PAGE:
Ryan Ludwick Should Be Owned in More Fantasy Leagues

by Eno Sarris //

Every once in a while, injury suppresses a player’s stats at a key point in the season and creates a waiver-wire sleeper. At least, that has to be the reason behind the fact that Ryan Ludwick is only owned in 68% of fantasy leagues right now.

Just look at the Bloomberg Sports Fantasy Tools spider graphs. They sum up how Ludwick looks, sitting out there on the waiver wire with ‘only’ 11 home runs and a passable batting average. Mediocre.
LudwickGrab.jpg
But when Ludwick is in the lineup, he has been very good, a one-man argument for using rate stats over counting stats. His .279/.342/.482 batting line shows a player who can work the count and hit for power. If you pro-rated his current fantasy statistics out to a full year, you’d get 22 home runs and 84 RBI, useful even in mixed leagues, and the rate stats once again pass the sniff test.

Of course, Ludwick does have a perceived inability to hit left-handers, and judging from his career .772 OPS against left-handers, it’s tempting to sit him against all lefties, as his team often does. But he has only accrued 703 plate appearances against left-handers in his career, and righty/lefty splits have been shown to become significant at 2000 plate appearances. So even that flaw is not set in stone.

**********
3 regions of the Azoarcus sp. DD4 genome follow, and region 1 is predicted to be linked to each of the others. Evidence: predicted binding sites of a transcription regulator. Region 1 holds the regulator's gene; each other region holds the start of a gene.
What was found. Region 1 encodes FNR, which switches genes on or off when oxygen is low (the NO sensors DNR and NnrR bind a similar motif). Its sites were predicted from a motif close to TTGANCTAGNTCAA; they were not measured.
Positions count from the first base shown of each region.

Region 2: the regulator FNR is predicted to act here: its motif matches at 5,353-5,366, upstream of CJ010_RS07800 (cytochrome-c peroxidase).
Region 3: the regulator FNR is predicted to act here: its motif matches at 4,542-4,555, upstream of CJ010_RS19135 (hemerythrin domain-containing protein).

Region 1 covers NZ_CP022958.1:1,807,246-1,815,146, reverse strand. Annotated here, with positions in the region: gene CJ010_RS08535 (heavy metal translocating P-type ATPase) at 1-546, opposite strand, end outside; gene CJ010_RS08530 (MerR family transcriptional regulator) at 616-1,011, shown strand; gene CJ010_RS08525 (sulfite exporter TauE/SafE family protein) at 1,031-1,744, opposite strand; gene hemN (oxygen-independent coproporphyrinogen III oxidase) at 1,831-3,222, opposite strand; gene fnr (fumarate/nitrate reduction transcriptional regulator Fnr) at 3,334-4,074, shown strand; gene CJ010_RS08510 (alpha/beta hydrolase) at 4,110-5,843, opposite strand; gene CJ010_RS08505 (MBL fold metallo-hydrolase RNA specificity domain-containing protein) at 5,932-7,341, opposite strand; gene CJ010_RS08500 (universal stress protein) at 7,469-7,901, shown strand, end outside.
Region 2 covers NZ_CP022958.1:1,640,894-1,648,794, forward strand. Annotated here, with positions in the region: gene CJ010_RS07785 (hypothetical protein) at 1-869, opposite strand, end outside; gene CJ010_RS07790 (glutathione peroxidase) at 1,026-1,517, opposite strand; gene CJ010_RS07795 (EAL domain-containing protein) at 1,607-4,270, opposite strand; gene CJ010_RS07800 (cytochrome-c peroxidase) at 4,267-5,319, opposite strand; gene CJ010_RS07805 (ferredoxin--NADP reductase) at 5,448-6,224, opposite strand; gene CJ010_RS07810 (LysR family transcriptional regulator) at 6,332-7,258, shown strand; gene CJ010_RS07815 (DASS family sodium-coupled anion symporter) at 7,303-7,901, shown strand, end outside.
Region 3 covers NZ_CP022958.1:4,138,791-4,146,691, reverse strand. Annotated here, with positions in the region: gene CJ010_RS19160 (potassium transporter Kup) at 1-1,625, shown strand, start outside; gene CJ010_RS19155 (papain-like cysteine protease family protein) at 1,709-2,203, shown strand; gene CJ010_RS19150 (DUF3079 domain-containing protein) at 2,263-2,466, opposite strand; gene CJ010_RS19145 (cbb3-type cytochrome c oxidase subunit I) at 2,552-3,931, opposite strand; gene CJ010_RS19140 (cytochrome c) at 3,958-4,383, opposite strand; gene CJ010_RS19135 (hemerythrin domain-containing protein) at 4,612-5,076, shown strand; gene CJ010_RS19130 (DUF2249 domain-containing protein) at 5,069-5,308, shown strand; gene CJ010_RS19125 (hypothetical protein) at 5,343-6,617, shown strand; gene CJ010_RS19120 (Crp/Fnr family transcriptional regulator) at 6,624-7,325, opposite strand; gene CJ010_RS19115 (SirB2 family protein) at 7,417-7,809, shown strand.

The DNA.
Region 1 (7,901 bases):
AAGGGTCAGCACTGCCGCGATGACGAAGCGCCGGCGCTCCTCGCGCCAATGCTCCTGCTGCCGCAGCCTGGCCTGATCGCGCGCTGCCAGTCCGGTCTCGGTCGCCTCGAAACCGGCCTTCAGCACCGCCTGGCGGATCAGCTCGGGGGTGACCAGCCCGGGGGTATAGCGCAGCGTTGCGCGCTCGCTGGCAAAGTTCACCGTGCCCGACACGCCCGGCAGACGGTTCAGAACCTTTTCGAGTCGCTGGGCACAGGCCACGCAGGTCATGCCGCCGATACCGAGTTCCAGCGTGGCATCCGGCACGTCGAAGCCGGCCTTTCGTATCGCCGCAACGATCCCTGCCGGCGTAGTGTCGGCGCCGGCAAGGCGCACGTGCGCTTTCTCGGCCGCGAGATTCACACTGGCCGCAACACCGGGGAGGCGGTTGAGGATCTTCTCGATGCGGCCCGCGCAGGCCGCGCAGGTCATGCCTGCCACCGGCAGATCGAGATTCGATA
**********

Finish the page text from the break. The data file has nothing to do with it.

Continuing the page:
We do all remember Ludwick’s 2008 season, when he smashed 37 home runs. Perhaps it’s the fact that he’s not looking like that 2008 version these days that has fantasy owners moving on to younger batters with more perceived upside. It is true that Ludwick is 32, but that also means that his 2172 plate appearances to date are significant. In those PAs, Ludwick has shown an isolated slugging percentage (ISO, or slugging percentage minus batting average) of .219. He’s at .203 this season, right between David Wright and Josh Willingham on the NL leaderboard.

If you’re in one of the 32% of leagues where Ludwick isn’t owned, pick him up immediately.

For more on other fantasy All-Stars, check out Bloomberg Sports’ Fantasy Tools.

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